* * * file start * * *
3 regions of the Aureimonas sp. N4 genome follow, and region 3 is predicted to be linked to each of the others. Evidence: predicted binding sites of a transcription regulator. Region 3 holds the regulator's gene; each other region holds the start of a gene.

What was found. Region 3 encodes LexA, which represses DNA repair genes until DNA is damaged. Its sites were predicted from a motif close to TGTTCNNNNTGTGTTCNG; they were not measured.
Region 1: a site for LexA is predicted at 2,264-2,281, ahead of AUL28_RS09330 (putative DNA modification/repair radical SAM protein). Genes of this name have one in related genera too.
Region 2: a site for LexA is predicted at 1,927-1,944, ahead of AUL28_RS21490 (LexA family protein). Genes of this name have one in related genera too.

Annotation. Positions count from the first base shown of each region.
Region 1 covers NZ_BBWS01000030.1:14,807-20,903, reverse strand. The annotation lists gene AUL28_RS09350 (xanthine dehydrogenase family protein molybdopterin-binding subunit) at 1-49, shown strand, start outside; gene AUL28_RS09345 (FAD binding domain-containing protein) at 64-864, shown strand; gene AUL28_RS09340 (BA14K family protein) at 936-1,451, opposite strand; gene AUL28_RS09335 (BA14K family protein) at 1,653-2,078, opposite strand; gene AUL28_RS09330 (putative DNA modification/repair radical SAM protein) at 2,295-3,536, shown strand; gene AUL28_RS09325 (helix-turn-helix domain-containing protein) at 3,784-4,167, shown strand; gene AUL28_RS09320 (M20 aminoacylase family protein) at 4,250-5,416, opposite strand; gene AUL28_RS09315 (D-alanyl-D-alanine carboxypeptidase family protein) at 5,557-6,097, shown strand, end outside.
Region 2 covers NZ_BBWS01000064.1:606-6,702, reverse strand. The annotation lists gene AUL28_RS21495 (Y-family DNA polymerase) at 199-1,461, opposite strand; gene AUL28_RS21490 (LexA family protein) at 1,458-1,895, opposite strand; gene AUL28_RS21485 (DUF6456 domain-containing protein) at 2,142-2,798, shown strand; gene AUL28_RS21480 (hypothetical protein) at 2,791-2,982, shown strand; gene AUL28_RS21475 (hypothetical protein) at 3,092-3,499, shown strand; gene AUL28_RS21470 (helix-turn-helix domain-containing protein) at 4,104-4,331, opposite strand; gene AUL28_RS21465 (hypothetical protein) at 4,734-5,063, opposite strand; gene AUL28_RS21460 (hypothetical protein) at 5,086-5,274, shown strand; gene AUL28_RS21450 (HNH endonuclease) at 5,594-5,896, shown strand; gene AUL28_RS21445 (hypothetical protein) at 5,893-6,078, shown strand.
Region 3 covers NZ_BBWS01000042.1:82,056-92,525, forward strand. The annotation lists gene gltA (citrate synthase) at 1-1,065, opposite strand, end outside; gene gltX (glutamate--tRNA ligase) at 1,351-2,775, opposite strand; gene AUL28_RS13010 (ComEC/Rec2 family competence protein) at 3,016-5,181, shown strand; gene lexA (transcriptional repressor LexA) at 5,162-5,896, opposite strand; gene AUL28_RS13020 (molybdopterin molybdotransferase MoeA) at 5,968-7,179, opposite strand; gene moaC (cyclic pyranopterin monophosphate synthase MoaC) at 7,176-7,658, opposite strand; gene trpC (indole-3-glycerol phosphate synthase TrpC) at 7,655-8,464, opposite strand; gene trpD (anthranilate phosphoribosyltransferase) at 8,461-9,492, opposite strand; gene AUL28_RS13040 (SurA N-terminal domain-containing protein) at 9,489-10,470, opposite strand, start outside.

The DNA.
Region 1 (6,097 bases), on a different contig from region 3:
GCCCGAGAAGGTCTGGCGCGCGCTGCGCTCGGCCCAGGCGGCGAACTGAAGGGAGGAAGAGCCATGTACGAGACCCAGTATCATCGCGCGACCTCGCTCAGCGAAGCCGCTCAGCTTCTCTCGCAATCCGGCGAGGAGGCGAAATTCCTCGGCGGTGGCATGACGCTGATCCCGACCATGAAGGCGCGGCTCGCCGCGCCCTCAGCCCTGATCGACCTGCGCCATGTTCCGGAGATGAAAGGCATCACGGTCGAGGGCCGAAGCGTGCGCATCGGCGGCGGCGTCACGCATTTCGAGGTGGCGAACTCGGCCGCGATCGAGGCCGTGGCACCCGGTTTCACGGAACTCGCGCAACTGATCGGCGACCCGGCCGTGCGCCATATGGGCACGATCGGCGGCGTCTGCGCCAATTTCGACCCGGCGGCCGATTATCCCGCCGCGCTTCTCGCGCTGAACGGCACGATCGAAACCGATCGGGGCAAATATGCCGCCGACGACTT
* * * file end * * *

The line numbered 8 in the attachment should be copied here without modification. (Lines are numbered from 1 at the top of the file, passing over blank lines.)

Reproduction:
Region 3 covers NZ_BBWS01000042.1:82,056-92,525, forward strand. The annotation lists gene gltA (citrate synthase) at 1-1,065, opposite strand, end outside; gene gltX (glutamate--tRNA ligase) at 1,351-2,775, opposite strand; gene AUL28_RS13010 (ComEC/Rec2 family competence protein) at 3,016-5,181, shown strand; gene lexA (transcriptional repressor LexA) at 5,162-5,896, opposite strand; gene AUL28_RS13020 (molybdopterin molybdotransferase MoeA) at 5,968-7,179, opposite strand; gene moaC (cyclic pyranopterin monophosphate synthase MoaC) at 7,176-7,658, opposite strand; gene trpC (indole-3-glycerol phosphate synthase TrpC) at 7,655-8,464, opposite strand; gene trpD (anthranilate phosphoribosyltransferase) at 8,461-9,492, opposite strand; gene AUL28_RS13040 (SurA N-terminal domain-containing protein) at 9,489-10,470, opposite strand, start outside.